About a month ago, he'd been on personal time in Las Vegas, visiting his mother. Buffy had been the girl he'd seen but never really met. The one with green eyes. Most would have forgotten the encounter. Even with his spectacular memory, Spencer didn't recall every verbal introduction he'd ever made. But, Buffy was a unique name. And she'd made an impression.

The slight buzz he felt (thank you, Morgan) didn't allow for normal caution. He opened the envelope without hesitation and let the thick fold of paper fall forward. The paper he recognized as his own ledger, aged and crisp. The scent of a library in its folds-his mother insisted he use this brand for that sensation alone. However, above this familiar stationary was a thin purple paper, lined, a girl's curved and wide handwriting across it.

Spencer wiped the sleep from his eyes, taking a seat. Curiosity would allow no further delay. He read on, in his quick, robotic fashion:

Dear Spencer Reid,

I hope these letters reached you well. I realize that you're probably confused, especially since we've never met before. That's to say, we've never been formally introduced. I'm pretty sure, like 90% sure, that we've seen one another. That's not really important, though. . .I've probably confused you even more, haven't I?

Spencer smirked at the hesitation in the bleeding line marks. She'd obviously not known how to begin. At some point, the smirk turned into a full-out laugh. He wasn't quite sure why this tickled his funny bone.

Oh, yes he did: Morgan and liquor. That was why. Of course, he couldn't fully blame Derek for their little visit to the bar after they'd wrapped up the paperwork from their latest case. The team, the unmarried and under forty portion of it, needed the time to unwind. However, most of them had not consumed a pot of coffee beforehand, so they were more aware of when to stop drinking.

Spencer on the other hand. . .

"Studies show that bar patrons who mix alcohol with caffeine are four times more likely to attempt to drive home drunk and exhibit irrational behavior. In fact, these individuals usually leave the bar drunker than other patrons because the caffeine makes them feel more awake, tricking their bodies into believing that they are, in turn, less intoxicated," he rambled. And came to a dead stop, looking up at the empty room. Nope, no team stood listening.

Spencer pursed his lips, only slightly embarrassed by the spew. He quickly muttered something about not driving drunk. Because he hadn't (thank you , Morgan). Clearing his throat, Spencer turned his attention back to the letter, quickly deciding to hold off handwriting analysis for later in the morning, after a few hours of sleep.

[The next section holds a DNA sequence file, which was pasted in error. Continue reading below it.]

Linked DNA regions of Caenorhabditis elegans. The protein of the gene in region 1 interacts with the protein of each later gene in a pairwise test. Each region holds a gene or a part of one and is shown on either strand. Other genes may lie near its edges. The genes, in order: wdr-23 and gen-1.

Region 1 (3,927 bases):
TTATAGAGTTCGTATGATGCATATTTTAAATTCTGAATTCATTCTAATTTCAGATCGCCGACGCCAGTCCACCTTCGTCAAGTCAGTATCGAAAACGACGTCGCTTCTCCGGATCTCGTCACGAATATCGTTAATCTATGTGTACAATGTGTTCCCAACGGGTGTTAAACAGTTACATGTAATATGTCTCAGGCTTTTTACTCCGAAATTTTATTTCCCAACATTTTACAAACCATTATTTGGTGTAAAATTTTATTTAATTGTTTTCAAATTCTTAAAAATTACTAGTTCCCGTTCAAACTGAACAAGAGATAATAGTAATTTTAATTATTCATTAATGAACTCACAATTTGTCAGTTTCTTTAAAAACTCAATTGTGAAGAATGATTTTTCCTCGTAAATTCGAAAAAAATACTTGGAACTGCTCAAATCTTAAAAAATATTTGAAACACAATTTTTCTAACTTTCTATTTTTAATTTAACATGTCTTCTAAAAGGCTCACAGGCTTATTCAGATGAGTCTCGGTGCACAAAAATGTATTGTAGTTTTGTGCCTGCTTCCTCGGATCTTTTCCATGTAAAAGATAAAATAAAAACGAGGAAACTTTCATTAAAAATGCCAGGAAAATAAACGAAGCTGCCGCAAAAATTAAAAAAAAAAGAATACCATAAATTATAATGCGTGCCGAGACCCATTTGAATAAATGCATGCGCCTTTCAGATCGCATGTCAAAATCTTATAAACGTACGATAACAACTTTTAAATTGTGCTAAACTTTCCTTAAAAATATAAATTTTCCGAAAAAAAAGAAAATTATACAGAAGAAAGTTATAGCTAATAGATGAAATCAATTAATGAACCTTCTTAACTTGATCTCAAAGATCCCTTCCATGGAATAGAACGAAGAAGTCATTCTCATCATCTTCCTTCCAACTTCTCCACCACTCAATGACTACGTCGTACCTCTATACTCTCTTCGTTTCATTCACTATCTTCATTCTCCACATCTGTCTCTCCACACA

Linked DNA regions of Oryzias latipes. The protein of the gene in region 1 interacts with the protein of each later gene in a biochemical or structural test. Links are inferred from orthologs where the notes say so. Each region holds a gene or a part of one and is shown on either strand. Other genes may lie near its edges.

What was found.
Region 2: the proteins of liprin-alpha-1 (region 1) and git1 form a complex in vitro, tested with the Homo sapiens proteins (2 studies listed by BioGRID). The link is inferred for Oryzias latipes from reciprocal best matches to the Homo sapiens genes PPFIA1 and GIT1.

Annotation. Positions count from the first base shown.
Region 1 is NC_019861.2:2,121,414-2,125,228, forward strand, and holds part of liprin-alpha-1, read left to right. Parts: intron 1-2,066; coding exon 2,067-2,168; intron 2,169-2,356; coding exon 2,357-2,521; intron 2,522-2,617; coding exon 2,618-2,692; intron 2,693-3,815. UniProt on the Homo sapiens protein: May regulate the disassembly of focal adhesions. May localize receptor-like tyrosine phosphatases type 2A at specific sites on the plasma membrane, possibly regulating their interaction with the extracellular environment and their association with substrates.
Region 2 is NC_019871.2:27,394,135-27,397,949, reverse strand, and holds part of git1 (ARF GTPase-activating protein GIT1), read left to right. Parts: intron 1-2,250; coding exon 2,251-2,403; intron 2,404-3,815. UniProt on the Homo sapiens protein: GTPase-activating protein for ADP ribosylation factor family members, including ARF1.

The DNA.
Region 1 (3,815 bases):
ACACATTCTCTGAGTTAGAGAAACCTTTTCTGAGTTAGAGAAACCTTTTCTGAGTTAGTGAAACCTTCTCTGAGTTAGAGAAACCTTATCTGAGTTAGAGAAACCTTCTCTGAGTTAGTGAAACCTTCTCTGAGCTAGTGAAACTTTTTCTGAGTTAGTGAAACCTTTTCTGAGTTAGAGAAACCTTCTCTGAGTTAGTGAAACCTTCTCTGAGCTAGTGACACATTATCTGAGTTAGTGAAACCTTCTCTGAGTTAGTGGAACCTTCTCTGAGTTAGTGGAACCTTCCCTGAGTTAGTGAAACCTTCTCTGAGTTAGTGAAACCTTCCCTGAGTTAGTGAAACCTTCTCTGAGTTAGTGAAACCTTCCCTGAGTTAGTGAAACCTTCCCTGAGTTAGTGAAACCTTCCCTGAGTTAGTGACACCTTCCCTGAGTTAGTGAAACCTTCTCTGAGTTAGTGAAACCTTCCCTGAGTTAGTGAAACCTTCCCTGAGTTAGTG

My point is, I found these letters in my purse after visiting Bennington Sanitarium. I'm not sure how they got there. I was already back in Cleveland when I noticed them or I would have returned them at once. Life sort of got in the way, though, and I forgot about them until a few days ago.

Apologetic, but with defensive undertones, Spencer noticed, unable to help himself. He raised a brow.

I kind of, sort of, read them. I'm so sorry, but they were already open, and I was really exhausted at the time. You should never make decisions when you're tired. I've learned my lesson, promise. I know there's privacy issues and that you work with the FBI, but I really hope you aren't too angry with me.

Though Spencer had only glimpsed the smallest of grins on the woman's face upon their meeting, he could see it in his mind. Apologetic, innocent. Perhaps falsely so. But the image alone forced a similar smile to curve his lips.

He should be angry. These were letters to his mother. Private letters. About work, his life. But either the thought of Buffy's green eyes or the liquor was keeping him strangely nonchalant. Without a doubt, if Morgan or Hotch had received a similar note, they would have jumped to suspicion, but Spencer couldn't help but hear the nervous voice in the words.

Anyhow, I hope your mom wasn't too disappointed about not receiving these. It sounds like you really care about what she thinks, and, if she's anything like my mom was, I'm sure she cherishes every chance to hear about your life. I wish I had been as honest as you are with my own mother. It would have saved, well, it would have changed things.

So, sorry about the mix-up. Keep catching bad guys and being a good son. Oh, and please don't sue me for reading your letters. Pretty please.



Spencer blinked, confused by the change of tone throughout the letter. There was something there, something between the lines that it didn't take an analyst to see.

It was foolish, he knew, to reply. The letters had been returned. There was really no need to assure her that she's done the right thing. After all, she really hadn't. Still, Spencer couldn't help himself. He picked up a pen.